Oil prices are now running well above US$50 a barrel, partly owing to short-run supply shocks, such as the Iraq conflict, Nigerian labor disputes, the conflict between Yukos Oil and the Russian government and Florida's recent hurricanes. Oil prices may fall once these shocks dissipate, but speculative effects could keep them relatively high, weakening the world economy and depressing stock markets.
Even a temporary spike in oil prices can have long-term effects because of the social reactions they provoke. High oil prices fuel public discussion about the future of oil prices.
The outcome of any public discussion can never be known with certainty, but chances are that it will amplify stories that imply risks of higher oil prices.
Experts may say that short-run supply factors caused the recent price increases, but the price increases will nonetheless lend credibility to scarier long-term stories.
The scary story that is being amplified now concerns the developing world, notably China and India, where rapid economic growth -- and no restrictions on emissions under the Kyoto Protocol -- are seen as creating insatiable demands for oil.
The story's premise is that the world will run out of oil faster than we thought, as these billions of people chase their dreams of big houses and sport utility vehicles. Is this plausible?
Certainly, China, India and some other emerging countries are developing fast. But experts find it difficult to specify the long-run implications of this for the energy market.
Too many factors remain fuzzy: the rate of growth of these countries' energy demand, dis-coveries of new oil reserves, developments in oil-saving technology and the ultimate replacement of oil by other energy sources.
But what matters for oil prices now and in the foreseeable future is the perception of the story, not the ambiguities behind it. If there is a perception that prices will be higher in the future, then prices will tend to be higher today. That is how markets work.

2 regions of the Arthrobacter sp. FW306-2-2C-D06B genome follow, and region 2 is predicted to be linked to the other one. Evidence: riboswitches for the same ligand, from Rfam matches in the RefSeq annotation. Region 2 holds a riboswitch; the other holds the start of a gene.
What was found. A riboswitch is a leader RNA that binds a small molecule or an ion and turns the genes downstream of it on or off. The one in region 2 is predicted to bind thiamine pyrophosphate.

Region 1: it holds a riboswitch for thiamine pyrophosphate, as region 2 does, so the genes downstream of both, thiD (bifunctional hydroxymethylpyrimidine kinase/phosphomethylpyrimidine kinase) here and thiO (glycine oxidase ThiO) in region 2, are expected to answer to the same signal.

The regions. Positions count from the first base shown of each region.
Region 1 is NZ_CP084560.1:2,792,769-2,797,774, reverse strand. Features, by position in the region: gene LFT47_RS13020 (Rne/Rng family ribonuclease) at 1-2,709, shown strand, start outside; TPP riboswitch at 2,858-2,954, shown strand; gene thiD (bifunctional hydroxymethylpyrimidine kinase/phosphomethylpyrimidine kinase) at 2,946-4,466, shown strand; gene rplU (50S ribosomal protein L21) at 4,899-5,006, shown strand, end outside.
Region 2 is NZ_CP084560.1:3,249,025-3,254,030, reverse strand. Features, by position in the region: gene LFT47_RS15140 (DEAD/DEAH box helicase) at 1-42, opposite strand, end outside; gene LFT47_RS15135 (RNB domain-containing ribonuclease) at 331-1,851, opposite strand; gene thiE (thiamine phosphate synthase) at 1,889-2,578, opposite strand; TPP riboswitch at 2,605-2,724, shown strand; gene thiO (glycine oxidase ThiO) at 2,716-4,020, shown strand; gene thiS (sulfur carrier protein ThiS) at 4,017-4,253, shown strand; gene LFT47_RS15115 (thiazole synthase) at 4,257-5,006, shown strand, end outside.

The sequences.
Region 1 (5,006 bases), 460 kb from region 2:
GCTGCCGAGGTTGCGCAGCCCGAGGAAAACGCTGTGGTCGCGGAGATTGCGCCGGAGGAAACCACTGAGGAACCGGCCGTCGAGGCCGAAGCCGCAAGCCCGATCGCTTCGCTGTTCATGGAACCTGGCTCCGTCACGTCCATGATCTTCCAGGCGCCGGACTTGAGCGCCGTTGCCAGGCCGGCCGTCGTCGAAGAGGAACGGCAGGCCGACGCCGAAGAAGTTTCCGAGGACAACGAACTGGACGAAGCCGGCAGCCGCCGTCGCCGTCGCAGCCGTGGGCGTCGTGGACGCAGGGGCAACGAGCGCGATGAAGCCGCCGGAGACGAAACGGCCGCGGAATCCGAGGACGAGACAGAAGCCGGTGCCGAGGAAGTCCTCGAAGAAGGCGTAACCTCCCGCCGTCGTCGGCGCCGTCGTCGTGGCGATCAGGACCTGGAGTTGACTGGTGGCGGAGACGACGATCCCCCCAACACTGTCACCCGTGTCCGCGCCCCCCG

If it is generally thought that oil prices will be higher in the future, owners of oil reserves will tend to postpone costly investments in exploration and expansion of production capacity, and they may pump oil at below capacity.
They would rather sell their oil and invest later, when prices are higher, so they restrain increases in supply.
Expectations become self-fulfilling, oil prices rise, a speculative bubble is born.
But if owners of oil reserves think that prices will fall in the long run, they gain an incentive to explore for oil and expand production now in order to sell as much oil as possible before the fall. The resulting supply surge drives down prices, reinforces expectations of further declines, and produces the inverse of a speculative bubble: a collapse in prices.
All of this may seem obvious, but we tend not to think of oil prices as being determined by expectations of future prices.
For example, in January 1974, when the first world oil crisis began, oil prices doubled in just days. The immediate cause was believed to have been Israel's stunning success in the Yom Kippur War, which led Arab oil producers to retaliate by choking off output.
The second crisis, in 1979, is usually attributed to supply disruptions from the Persian Gulf following the Islamic revolution in Iran and the subsequent start of the Iran-Iraq war.